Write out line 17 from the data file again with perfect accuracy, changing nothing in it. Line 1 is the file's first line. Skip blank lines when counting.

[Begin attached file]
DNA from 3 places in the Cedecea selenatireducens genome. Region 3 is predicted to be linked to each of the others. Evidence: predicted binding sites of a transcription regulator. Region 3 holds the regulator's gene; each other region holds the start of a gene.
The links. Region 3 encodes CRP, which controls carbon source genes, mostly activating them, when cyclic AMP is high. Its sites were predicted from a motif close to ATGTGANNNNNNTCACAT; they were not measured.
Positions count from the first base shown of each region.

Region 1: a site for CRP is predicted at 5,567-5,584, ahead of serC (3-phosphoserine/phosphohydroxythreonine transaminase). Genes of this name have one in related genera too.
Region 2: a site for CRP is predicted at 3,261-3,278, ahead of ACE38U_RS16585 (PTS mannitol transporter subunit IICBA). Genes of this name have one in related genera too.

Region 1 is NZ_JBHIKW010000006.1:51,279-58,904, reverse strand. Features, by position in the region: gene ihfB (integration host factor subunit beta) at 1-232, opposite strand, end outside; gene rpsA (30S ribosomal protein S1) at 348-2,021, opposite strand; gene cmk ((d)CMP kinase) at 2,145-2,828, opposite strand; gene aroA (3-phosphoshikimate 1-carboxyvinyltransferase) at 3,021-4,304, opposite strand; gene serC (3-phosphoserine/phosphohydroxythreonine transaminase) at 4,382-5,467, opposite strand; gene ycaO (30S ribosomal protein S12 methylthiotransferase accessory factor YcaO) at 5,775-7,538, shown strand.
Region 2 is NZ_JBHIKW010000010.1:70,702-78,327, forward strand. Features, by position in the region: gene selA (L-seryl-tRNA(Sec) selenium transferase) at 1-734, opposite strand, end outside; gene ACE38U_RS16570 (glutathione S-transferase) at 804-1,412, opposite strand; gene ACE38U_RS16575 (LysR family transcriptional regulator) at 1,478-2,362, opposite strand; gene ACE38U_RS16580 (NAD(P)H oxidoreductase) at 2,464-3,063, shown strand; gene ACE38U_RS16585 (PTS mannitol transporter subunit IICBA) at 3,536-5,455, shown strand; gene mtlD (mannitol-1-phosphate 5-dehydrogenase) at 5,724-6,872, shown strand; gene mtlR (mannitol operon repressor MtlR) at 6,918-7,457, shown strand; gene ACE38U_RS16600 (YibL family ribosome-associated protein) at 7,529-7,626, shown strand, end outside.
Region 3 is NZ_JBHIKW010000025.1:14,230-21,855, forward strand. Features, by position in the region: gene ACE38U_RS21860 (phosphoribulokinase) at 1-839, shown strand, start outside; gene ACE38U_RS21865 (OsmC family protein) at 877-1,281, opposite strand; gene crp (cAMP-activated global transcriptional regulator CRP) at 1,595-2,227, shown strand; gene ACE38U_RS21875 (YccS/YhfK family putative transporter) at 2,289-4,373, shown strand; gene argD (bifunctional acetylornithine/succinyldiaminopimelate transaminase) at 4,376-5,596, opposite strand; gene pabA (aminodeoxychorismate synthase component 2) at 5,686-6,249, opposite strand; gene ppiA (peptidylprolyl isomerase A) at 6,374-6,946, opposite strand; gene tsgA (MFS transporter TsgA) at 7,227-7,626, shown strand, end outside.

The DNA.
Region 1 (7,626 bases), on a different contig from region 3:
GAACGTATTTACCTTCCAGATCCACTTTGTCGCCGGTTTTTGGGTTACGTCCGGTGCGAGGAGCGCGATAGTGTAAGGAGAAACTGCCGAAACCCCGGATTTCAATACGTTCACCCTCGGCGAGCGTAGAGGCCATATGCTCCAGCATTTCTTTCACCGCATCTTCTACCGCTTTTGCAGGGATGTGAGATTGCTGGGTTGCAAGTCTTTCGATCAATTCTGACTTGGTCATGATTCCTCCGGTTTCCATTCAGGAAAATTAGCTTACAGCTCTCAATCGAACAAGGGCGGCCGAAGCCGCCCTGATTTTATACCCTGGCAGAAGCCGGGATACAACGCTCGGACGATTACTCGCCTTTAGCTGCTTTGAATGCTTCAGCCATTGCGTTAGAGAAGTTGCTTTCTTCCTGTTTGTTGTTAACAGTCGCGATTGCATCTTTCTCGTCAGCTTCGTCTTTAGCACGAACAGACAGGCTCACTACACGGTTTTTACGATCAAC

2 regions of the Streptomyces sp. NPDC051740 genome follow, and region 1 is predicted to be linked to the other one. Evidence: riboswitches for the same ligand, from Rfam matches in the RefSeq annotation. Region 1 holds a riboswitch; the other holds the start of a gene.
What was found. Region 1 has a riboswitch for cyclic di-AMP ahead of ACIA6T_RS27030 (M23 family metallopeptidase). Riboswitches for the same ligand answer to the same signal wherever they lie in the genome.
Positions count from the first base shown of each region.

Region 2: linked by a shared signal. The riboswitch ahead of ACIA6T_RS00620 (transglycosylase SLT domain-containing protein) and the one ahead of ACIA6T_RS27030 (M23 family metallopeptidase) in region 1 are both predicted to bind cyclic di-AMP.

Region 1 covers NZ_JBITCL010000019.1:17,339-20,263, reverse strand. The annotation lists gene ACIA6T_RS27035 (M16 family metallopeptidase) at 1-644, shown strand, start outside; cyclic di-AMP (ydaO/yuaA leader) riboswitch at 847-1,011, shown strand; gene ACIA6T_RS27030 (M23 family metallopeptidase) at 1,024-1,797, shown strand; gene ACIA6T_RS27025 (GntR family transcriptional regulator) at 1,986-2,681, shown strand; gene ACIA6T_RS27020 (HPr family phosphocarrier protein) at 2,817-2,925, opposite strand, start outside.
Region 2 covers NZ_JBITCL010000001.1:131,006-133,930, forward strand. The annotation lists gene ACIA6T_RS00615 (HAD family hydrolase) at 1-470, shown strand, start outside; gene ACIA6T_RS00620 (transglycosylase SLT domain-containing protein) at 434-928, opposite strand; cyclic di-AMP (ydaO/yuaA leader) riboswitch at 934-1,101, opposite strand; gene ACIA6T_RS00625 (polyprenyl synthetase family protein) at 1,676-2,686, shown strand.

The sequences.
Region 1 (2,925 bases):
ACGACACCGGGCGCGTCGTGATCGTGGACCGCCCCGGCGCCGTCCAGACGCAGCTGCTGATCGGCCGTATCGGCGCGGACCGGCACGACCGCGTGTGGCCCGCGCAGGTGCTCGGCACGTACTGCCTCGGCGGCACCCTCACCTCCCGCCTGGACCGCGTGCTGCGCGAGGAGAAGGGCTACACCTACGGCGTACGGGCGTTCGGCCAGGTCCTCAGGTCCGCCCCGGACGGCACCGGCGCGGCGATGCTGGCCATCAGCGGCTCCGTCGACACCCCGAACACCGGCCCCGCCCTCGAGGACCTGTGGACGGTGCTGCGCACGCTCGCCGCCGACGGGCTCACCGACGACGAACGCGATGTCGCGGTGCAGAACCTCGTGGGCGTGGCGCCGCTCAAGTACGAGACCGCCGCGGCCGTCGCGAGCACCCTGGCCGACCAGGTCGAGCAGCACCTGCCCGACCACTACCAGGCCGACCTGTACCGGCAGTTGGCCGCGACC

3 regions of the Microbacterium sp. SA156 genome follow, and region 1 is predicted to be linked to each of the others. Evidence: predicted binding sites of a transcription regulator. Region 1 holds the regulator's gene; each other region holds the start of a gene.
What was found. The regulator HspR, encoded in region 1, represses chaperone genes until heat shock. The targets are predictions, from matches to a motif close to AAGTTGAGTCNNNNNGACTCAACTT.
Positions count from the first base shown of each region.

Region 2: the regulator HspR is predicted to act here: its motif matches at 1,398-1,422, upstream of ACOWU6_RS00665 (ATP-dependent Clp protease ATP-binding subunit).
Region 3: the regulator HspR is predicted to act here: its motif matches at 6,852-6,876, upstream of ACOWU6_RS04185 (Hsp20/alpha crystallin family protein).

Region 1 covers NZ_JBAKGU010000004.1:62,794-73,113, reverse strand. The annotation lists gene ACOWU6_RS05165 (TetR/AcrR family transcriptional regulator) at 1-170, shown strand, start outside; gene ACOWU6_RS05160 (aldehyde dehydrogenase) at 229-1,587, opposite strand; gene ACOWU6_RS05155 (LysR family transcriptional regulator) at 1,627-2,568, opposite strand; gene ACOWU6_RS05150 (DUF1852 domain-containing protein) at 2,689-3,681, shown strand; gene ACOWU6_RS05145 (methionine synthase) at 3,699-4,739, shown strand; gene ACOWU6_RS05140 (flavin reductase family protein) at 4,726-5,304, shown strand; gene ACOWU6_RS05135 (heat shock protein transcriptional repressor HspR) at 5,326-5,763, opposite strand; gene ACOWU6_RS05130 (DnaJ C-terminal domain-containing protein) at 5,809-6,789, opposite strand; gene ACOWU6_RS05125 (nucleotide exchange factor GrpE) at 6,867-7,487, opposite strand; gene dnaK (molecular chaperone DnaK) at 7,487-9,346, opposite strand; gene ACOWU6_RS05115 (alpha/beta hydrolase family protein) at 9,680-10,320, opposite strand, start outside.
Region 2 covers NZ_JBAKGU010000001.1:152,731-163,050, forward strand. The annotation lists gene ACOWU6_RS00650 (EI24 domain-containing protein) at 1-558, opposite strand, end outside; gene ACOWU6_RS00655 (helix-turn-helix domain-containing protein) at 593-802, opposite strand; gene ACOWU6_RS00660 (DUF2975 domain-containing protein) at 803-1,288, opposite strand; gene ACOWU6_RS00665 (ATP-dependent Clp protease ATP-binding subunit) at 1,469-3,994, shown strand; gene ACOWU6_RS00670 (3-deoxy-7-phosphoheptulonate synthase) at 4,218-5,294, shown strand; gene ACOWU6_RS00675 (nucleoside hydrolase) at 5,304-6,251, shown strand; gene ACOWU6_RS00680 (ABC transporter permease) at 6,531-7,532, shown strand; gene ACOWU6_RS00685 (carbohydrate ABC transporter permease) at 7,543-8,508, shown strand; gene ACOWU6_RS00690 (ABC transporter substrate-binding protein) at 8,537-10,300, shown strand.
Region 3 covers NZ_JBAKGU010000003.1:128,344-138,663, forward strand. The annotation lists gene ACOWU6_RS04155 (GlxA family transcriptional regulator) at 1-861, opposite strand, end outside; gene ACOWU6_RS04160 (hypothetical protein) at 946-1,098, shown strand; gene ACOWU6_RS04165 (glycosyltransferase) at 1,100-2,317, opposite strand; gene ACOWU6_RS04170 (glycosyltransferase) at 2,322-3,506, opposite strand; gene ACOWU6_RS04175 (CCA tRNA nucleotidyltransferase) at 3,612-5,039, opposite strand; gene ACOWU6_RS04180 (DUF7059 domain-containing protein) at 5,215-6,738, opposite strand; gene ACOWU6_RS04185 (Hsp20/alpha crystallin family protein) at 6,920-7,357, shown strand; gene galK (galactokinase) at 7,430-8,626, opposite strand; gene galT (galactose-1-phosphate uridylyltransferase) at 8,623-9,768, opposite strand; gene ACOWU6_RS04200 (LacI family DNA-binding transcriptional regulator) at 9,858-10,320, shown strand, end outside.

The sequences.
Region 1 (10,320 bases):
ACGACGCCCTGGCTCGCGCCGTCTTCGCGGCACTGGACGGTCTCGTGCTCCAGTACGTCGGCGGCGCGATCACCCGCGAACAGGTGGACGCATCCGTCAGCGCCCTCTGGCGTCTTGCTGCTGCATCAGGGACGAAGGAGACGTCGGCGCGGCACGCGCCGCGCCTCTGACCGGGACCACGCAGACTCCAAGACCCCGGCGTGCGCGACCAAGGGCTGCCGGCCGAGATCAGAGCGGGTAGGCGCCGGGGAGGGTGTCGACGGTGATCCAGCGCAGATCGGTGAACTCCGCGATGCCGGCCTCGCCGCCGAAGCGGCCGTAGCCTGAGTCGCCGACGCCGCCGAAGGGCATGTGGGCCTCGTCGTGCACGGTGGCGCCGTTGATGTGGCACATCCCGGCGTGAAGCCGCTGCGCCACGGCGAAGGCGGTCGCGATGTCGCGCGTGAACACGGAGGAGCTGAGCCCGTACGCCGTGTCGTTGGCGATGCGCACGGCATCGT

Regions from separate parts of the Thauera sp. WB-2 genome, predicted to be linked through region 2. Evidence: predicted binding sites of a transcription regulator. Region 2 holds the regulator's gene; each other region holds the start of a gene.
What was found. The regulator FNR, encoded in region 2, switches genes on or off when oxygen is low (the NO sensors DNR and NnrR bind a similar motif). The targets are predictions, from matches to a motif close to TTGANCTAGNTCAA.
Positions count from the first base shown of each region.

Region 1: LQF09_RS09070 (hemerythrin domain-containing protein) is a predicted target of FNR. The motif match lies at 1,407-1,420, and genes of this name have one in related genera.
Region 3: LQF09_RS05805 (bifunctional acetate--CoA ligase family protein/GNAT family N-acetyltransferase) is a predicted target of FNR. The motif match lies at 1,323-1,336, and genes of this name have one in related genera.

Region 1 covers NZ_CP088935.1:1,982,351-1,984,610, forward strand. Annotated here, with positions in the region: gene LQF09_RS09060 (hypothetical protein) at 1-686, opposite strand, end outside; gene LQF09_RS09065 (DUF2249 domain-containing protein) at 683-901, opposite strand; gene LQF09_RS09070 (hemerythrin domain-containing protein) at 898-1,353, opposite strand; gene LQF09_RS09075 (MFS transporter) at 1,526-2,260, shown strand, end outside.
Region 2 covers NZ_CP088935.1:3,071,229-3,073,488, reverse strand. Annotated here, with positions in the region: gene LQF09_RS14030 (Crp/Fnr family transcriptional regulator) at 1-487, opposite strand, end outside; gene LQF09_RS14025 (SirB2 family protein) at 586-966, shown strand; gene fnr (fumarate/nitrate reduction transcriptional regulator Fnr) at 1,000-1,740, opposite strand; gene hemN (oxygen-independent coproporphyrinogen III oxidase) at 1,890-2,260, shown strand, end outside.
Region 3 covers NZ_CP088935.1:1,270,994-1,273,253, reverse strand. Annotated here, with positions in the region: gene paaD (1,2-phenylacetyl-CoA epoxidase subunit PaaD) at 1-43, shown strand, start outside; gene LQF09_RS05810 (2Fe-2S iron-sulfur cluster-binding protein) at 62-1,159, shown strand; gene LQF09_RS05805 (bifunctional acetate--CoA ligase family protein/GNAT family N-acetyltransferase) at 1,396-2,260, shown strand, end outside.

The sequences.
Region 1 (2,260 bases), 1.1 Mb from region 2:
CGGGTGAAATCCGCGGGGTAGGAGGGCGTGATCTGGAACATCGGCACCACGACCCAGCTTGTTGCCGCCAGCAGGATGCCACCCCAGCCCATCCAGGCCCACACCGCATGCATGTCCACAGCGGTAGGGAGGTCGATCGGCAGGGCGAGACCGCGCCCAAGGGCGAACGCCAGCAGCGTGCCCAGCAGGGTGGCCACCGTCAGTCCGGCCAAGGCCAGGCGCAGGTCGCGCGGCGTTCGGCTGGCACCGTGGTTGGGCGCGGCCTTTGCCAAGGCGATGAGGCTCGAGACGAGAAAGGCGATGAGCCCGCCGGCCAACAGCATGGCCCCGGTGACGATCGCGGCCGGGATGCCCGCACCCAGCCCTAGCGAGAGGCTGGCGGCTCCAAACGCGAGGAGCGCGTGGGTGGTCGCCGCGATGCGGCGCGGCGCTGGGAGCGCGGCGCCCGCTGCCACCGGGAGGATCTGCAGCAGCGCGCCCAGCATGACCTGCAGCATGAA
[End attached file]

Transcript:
Region 2 covers NZ_JBITCL010000001.1:131,006-133,930, forward strand. The annotation lists gene ACIA6T_RS00615 (HAD family hydrolase) at 1-470, shown strand, start outside; gene ACIA6T_RS00620 (transglycosylase SLT domain-containing protein) at 434-928, opposite strand; cyclic di-AMP (ydaO/yuaA leader) riboswitch at 934-1,101, opposite strand; gene ACIA6T_RS00625 (polyprenyl synthetase family protein) at 1,676-2,686, shown strand.